This Grandparents Day, Share Your Scam Knowledge

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Release Date:  September 7, 2017

Media Contact:  Jerad Albracht, Senior Communications Specialist, 608-224-5007 or Bill Cosh, Communications Director, 608-224-5020

MADISON – On Grandparents Day (September 10th), the Wisconsin Department of Agriculture, Trade and Consumer Protection (DATCP) asks Wisconsin families to talk with their older relatives about how to spot scams and identity theft risks and to take steps to stay protected from fraudsters.

“It is an unfortunate reality that many scammers prey on seniors,” said Frank Frassetto, Division Administrator for Trade and Consumer Protection. “While consumers in all age groups fall for the traps set by con artists, seniors can be particularly vulnerable.”

The best place to start a conversion with older relatives is by sharing a copy of DATCP’s Senior Guide. This free booklet helps seniors navigate tricky consumer issues and protect themselves from scams and identity theft. The Senior Guide is available on the DATCP website or can be ordered by calling DATCP’s Consumer Protection Hotline (800-422-7128).

Many common scams that target seniors are outlined in the guide, including:

  • Grandparent scams (or “family emergency” scams) – a scammer falsely claims that a family member is in trouble and requests money. The scammers often claim to be the grandchild in need of help.

  • Tech support scams – a “computer technician” says you have a computer virus that they can repair for payment and remote access to your computer.

  • Timeshare resale fraud – someone claims that they have a buyer for your timeshare. After signing a phony “sales contract,” the victim is continuously asked for payments for document fees and other expenses.

  • IRS/U.S. Treasury scams – a fake “federal agent” claims you owe back taxes and demands immediate payment.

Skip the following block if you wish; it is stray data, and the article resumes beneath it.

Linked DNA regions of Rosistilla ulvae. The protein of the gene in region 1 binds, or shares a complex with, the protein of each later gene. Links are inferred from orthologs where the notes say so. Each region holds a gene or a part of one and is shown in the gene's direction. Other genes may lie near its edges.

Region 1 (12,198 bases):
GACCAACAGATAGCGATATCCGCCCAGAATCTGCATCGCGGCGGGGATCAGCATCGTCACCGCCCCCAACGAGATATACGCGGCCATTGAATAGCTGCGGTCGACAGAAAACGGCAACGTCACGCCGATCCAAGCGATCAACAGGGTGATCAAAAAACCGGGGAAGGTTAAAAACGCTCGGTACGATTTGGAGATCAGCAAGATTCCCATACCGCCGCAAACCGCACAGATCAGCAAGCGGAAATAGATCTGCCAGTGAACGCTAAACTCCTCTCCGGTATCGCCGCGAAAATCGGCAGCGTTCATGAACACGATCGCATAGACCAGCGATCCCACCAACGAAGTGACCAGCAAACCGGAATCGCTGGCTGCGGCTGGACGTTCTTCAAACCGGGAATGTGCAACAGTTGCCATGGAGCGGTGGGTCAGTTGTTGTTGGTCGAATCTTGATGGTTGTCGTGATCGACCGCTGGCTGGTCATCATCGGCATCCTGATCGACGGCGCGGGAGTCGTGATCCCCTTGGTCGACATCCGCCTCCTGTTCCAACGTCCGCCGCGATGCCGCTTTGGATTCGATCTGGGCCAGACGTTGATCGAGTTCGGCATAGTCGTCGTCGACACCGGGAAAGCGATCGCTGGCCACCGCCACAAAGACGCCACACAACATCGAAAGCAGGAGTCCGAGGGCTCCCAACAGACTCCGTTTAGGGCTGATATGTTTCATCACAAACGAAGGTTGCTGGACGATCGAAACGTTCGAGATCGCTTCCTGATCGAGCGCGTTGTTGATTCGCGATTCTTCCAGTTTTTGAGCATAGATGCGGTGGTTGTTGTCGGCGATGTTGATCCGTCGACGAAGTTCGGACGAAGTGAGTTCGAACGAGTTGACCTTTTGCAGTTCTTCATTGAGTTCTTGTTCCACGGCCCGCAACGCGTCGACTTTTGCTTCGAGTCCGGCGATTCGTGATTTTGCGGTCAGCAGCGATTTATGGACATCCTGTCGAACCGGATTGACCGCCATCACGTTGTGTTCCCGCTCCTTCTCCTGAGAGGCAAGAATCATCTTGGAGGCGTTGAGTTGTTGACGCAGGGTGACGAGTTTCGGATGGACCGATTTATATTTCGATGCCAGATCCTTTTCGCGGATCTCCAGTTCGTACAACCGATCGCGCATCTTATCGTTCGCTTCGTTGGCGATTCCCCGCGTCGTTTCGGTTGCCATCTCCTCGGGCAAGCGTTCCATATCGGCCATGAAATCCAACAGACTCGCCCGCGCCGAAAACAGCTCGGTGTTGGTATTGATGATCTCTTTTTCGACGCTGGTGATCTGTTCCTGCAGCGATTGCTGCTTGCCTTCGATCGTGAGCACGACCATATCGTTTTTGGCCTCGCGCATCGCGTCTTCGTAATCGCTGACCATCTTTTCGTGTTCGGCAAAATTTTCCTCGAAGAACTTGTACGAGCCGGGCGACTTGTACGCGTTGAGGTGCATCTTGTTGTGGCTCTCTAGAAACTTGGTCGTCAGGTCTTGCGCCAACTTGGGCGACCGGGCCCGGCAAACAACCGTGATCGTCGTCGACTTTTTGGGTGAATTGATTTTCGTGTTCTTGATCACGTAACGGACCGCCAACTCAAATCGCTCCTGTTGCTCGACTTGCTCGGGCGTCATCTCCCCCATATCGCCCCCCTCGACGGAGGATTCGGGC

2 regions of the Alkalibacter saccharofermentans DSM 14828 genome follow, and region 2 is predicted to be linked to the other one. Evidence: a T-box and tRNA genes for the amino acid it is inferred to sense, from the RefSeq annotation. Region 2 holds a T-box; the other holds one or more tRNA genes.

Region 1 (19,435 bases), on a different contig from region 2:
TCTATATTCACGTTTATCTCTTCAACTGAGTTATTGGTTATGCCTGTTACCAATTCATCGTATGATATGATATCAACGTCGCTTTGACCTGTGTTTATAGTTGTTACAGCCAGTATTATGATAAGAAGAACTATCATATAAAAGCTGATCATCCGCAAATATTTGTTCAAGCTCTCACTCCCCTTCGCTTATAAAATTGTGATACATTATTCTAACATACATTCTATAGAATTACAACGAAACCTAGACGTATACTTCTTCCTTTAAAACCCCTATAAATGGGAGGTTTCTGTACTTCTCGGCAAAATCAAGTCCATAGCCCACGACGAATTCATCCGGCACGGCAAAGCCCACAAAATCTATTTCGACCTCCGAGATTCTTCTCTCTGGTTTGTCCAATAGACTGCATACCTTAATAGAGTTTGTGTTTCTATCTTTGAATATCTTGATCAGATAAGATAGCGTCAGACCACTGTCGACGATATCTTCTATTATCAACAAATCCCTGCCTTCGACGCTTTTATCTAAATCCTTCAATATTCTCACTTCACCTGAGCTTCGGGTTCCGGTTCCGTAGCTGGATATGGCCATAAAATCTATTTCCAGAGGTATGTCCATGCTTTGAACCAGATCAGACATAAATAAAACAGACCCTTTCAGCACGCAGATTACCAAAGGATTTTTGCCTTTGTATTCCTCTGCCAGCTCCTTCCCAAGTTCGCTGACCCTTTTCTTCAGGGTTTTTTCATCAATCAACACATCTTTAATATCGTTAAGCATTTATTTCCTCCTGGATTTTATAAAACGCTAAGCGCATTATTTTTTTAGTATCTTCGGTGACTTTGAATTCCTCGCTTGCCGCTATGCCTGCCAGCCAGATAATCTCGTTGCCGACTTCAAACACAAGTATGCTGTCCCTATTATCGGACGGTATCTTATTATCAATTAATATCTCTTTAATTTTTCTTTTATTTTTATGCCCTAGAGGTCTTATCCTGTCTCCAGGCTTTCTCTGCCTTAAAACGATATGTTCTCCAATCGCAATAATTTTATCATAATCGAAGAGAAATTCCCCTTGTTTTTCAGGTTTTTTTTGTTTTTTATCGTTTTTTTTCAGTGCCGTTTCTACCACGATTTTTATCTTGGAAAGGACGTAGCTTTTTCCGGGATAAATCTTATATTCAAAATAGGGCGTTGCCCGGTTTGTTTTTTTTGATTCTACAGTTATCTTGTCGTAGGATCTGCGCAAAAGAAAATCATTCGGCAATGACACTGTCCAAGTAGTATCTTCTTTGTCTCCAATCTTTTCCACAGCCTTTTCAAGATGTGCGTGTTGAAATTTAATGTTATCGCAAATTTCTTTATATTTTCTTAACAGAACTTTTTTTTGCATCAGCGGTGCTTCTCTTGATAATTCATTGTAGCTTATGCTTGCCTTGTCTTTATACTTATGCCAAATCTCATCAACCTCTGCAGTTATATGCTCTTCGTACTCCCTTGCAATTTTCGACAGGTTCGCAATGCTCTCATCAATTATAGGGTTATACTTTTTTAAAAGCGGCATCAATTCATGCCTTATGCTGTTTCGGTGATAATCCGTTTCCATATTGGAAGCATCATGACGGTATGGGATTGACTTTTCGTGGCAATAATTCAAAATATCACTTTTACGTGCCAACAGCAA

• Medical alert/equipment fraud – scammers place robocalls to potential victims pitching “free” medical equipment and personal emergency alert systems. The items are often of questionable quality and are tied to recurring fees.

“Many scams and identity theft traps have similar themes with different narratives in their ploys,” said Frassetto. “Knowing the underlying tricks can protect a senior from a wide range of rip-offs.”

Start a conversation with older relatives by reviewing these simple tips:

  • Never wire money to someone you don’t know. Wire transfers are like cash – the chance for recovery is slim to none.

  • Don’t trust your caller ID. Scammers “spoof” the information to appear as a local number.

  • Never engage with an unsolicited sales robocall. Taking any action may cause you to get additional calls. Create an exit strategy to get off the phone.

  • Never provide your bank or credit card account numbers on an unsolicited call.

  • Always check with a family member before you act on a high pressure sales pitch.

For more information about senior scams or other fraudulent activities targeting older citizens, visit the Consumer Protection Bureau at, send an e-mail to or call the Consumer Protection Hotline.

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